Alkali Activated Aerogels
Ceramic Engineering and Science Proceedings
Clay aerogels are unique materials formed through the sublimation drying of aluminosilicate clay hydrogels. Aerogels have been an area of increased research interest in the past decade due to their very low density, high surface area/porosity, and very low thermal conductivity. Significant efforts have been made to increase the mechanical strength and moisture resistance of these materials through the incorporation of both organic polymers and fiber reinforcement. Aluminosilicates can also be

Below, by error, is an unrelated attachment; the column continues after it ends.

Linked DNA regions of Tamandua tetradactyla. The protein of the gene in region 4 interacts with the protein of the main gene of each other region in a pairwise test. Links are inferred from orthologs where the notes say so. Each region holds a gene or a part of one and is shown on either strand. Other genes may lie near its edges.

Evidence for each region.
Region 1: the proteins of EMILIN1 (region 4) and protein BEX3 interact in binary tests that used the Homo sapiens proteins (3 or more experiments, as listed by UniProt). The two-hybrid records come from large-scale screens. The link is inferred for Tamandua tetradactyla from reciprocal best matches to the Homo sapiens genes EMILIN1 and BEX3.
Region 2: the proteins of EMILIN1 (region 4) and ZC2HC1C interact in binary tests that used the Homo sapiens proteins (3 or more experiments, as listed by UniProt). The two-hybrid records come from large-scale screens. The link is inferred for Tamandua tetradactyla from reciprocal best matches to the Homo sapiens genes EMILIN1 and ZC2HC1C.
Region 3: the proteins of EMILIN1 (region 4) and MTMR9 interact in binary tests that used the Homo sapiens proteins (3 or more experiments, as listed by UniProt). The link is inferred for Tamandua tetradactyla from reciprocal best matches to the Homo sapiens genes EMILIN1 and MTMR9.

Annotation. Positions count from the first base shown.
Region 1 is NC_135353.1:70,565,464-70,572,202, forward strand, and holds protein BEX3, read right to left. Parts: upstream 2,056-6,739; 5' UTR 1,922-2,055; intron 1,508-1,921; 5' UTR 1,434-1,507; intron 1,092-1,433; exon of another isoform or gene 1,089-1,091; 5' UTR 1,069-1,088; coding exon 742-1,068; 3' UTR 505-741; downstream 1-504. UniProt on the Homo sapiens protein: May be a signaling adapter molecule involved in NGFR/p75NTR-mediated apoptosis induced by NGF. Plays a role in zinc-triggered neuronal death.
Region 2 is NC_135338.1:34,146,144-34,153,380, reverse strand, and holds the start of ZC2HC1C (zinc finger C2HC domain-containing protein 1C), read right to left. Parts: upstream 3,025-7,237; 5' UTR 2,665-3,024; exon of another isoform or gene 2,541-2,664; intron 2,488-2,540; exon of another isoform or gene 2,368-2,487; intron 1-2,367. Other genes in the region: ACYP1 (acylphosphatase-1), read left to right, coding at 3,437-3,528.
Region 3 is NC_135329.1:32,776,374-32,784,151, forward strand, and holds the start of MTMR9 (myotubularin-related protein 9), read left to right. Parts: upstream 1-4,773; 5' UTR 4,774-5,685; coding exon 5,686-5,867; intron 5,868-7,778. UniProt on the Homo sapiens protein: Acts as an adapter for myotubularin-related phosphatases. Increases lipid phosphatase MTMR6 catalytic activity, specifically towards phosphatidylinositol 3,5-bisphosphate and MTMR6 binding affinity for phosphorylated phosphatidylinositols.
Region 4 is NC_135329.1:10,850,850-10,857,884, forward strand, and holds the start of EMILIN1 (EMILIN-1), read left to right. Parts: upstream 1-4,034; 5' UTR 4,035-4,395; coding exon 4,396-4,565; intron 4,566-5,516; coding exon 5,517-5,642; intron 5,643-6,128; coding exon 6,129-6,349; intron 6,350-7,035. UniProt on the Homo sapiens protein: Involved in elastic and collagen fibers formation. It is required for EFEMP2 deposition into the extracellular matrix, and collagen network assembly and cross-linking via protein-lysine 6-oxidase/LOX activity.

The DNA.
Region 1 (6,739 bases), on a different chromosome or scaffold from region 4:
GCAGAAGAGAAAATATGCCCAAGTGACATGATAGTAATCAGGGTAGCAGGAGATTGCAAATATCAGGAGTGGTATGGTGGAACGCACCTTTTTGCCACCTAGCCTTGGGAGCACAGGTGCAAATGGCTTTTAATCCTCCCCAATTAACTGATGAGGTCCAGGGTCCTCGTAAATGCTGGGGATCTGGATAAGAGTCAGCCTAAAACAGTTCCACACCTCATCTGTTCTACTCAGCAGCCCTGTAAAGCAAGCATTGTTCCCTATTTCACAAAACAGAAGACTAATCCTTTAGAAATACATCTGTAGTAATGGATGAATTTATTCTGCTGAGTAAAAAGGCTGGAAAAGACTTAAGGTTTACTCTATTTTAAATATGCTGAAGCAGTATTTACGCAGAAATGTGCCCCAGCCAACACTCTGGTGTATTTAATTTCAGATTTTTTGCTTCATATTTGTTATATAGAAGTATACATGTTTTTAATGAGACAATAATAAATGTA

... kali activated, producing a highlycrosslinked 3D network polymer with generally excellent mechanical strength and chemical resistance, but with high density. This work presents a preliminary investigation into the combination of aerogel production techniques with alkali activation, with the goal of producing a high strength, alkali activated aerogel. Metakaolin, dehydroxylated montmorillonite and S-Type furnace slag were investigated as aluminosilicate sources. It was found that it is possible to create a stable solid material with density of approximately 0.9 g•cm -1 , compressive strength up to 9.9 MPa, and porosity on the order of 10-30 microns. 2 Acknowledgements: Any work of this magnitude is not possible without the advice and support of many friends and colleagues. I would like to take this opportunity to thank all those who contributed directly or indirectly to the work herein. Firstly, I would like to thank my advisor, Dr. Varela. Without his vision and guidance this project could not have even began, let alone reached completion. His lighthearted attitude made this process a pleasure. I'd also like to thank Dr. Langner for contributing his time, extensive knowledge, and use of his laboratory over the course of this investigation. I am also indebted to David Fister of CIMS and Professor Richard Hailstone of CIS for the use of their microscopy equipment. Finally, I would like to thank my friends and family for their love, support, and the generous supply of confidence and sanity they gladly contributed when I was in need. I would also like to thank the Center for Layered Polymeric Structures at Case Western Reserve University for funding and support of this project.